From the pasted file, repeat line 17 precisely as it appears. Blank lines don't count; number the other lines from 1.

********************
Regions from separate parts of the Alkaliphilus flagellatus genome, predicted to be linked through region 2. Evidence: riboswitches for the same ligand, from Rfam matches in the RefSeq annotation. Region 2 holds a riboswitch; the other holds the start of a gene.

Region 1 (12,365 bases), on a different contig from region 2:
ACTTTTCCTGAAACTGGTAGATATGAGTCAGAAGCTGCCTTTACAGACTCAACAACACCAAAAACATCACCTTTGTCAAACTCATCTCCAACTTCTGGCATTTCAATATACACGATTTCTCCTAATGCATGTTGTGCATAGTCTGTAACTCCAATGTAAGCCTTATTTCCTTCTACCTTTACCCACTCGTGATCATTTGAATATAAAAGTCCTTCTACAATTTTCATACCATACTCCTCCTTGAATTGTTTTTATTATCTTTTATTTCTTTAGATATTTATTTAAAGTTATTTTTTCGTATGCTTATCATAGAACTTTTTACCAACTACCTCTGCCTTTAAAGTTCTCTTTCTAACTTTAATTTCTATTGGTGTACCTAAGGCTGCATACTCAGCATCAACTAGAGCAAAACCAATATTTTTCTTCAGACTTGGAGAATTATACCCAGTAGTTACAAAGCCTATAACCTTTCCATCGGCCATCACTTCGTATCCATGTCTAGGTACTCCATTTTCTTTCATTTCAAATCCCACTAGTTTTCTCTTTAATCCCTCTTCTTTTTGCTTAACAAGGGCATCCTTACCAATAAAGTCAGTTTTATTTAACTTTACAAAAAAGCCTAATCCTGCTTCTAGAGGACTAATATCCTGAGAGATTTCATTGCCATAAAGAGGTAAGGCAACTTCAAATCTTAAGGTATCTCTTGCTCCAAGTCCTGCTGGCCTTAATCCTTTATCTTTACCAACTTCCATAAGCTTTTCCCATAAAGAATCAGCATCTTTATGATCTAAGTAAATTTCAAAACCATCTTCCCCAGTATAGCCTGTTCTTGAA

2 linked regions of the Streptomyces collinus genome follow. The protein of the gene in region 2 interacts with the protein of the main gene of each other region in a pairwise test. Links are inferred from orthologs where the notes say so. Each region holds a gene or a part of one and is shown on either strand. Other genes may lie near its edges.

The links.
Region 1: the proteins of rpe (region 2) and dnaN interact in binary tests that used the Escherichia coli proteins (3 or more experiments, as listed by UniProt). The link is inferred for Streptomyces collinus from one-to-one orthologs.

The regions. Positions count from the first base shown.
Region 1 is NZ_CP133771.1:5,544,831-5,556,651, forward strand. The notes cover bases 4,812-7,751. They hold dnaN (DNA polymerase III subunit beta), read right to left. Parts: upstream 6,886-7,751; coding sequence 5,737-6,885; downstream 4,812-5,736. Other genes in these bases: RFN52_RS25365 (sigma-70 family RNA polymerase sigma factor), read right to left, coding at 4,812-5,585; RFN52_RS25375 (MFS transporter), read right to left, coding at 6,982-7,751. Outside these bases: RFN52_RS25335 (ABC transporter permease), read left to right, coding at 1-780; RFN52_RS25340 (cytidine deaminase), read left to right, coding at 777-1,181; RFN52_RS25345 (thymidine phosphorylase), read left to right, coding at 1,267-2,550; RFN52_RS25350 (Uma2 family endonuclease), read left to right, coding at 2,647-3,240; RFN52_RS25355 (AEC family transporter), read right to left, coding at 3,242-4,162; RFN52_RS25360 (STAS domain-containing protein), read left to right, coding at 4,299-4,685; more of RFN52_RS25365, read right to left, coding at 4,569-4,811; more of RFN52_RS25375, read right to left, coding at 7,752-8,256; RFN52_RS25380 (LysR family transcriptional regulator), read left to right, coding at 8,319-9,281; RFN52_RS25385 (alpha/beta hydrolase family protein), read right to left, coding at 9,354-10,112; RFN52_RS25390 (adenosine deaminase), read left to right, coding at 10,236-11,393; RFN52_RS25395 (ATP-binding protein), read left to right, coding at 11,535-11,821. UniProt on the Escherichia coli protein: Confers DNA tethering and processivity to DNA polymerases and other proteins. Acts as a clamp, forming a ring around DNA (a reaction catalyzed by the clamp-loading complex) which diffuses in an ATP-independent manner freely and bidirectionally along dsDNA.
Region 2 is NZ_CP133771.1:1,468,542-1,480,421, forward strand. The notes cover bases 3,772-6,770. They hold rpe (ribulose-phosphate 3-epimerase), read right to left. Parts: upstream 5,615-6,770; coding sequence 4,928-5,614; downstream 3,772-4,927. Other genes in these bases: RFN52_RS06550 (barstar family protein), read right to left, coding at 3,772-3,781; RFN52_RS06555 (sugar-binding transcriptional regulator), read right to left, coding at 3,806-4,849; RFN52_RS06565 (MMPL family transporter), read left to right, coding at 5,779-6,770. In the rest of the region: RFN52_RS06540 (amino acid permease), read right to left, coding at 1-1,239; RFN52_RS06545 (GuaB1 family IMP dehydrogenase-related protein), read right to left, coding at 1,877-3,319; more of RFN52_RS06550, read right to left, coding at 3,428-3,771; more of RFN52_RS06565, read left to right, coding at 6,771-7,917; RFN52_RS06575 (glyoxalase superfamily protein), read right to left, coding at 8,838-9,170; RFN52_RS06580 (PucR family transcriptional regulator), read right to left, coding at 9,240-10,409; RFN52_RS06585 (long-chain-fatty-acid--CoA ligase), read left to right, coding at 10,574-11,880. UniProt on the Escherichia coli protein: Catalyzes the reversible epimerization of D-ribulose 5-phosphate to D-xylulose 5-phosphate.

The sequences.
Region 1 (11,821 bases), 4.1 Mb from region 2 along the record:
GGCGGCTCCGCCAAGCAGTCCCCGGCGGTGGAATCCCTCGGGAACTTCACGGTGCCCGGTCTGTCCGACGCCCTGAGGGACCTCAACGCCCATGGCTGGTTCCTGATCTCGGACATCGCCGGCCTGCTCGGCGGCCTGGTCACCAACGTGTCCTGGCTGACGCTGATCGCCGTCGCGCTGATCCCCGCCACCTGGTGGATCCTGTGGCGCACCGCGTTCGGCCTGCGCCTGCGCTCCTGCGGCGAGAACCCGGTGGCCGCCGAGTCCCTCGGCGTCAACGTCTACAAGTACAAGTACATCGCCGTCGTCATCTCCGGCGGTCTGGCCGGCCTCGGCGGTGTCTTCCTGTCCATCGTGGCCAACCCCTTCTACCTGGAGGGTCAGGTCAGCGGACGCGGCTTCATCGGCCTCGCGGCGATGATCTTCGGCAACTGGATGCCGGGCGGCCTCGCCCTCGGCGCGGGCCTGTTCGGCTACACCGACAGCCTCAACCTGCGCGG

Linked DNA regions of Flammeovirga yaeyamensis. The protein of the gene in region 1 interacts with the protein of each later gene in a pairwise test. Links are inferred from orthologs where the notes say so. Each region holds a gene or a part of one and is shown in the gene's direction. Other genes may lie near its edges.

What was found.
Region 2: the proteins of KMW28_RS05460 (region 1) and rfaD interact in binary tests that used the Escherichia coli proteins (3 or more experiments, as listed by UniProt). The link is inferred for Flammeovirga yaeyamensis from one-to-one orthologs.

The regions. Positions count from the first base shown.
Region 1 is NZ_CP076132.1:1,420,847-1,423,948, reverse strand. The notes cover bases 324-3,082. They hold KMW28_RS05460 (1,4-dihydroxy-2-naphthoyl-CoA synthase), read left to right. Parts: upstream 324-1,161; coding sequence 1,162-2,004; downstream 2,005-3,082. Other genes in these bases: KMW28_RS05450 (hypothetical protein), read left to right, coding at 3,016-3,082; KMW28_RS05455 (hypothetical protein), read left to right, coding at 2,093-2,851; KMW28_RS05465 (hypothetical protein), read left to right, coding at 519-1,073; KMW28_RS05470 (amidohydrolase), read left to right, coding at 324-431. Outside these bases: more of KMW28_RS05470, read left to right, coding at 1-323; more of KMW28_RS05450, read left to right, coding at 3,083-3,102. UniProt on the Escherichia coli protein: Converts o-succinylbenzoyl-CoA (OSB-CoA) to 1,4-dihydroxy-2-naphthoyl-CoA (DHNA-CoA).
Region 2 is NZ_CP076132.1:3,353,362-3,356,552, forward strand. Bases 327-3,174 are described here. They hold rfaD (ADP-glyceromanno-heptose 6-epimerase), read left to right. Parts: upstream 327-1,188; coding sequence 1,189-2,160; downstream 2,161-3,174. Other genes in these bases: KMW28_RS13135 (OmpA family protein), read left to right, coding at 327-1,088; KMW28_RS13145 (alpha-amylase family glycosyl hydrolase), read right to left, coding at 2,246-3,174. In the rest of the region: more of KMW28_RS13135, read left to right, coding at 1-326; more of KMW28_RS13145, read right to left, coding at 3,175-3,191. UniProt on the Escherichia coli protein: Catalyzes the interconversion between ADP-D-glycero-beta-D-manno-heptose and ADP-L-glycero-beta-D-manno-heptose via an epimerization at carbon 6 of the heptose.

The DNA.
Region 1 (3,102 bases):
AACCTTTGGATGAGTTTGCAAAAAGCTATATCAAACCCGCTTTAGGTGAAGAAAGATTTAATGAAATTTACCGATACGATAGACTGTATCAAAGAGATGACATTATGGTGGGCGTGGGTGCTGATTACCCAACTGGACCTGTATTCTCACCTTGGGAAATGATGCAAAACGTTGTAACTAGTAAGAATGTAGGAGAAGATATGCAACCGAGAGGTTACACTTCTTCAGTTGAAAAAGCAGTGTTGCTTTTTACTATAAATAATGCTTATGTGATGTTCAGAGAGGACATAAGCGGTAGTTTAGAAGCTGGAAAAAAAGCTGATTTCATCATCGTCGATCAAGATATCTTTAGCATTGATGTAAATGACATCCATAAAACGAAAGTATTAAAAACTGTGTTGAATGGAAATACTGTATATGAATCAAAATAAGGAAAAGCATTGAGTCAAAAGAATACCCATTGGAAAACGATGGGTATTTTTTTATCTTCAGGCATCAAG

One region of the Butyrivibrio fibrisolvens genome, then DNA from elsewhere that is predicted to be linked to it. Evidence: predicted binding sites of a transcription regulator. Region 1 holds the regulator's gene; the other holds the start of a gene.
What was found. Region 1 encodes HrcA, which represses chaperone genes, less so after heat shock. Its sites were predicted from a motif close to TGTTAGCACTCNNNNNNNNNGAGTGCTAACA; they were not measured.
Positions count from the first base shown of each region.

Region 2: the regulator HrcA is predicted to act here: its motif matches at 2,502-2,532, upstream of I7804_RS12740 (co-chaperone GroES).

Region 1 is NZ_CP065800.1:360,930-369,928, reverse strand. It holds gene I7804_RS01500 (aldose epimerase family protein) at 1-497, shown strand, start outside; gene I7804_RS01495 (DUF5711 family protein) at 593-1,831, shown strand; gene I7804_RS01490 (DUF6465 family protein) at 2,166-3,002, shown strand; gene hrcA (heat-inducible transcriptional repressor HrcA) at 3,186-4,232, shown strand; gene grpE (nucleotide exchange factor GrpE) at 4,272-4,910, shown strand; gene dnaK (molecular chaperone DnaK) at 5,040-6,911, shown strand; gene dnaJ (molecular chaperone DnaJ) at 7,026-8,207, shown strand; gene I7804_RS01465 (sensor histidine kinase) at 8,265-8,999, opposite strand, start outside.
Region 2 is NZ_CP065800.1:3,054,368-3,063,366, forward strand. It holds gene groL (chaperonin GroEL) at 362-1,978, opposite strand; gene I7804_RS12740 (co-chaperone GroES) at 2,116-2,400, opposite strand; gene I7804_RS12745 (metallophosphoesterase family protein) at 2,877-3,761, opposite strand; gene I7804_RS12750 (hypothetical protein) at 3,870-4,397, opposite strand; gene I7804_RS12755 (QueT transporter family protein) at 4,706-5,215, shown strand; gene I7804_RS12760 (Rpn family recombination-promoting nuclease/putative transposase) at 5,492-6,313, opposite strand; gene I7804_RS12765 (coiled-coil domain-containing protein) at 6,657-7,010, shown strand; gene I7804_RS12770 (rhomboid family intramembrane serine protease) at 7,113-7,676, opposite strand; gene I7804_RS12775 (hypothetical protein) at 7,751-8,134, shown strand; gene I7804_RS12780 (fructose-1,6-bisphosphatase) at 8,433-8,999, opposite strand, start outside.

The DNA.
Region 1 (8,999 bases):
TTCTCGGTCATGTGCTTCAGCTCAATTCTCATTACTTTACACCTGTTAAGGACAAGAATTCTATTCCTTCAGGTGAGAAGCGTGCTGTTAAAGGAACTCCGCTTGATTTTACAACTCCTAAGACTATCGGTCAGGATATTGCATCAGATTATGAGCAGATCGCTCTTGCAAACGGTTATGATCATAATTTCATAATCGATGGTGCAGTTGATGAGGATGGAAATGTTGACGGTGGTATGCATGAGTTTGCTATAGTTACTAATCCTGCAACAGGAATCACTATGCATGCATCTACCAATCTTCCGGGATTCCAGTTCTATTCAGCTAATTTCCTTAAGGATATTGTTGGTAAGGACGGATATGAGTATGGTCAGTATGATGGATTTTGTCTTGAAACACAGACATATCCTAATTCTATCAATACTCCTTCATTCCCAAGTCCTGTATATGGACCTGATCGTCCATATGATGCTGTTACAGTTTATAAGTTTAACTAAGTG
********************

Region 1 is NZ_CP076132.1:1,420,847-1,423,948, reverse strand. The notes cover bases 324-3,082. They hold KMW28_RS05460 (1,4-dihydroxy-2-naphthoyl-CoA synthase), read left to right. Parts: upstream 324-1,161; coding sequence 1,162-2,004; downstream 2,005-3,082. Other genes in these bases: KMW28_RS05450 (hypothetical protein), read left to right, coding at 3,016-3,082; KMW28_RS05455 (hypothetical protein), read left to right, coding at 2,093-2,851; KMW28_RS05465 (hypothetical protein), read left to right, coding at 519-1,073; KMW28_RS05470 (amidohydrolase), read left to right, coding at 324-431. Outside these bases: more of KMW28_RS05470, read left to right, coding at 1-323; more of KMW28_RS05450, read left to right, coding at 3,083-3,102. UniProt on the Escherichia coli protein: Converts o-succinylbenzoyl-CoA (OSB-CoA) to 1,4-dihydroxy-2-naphthoyl-CoA (DHNA-CoA).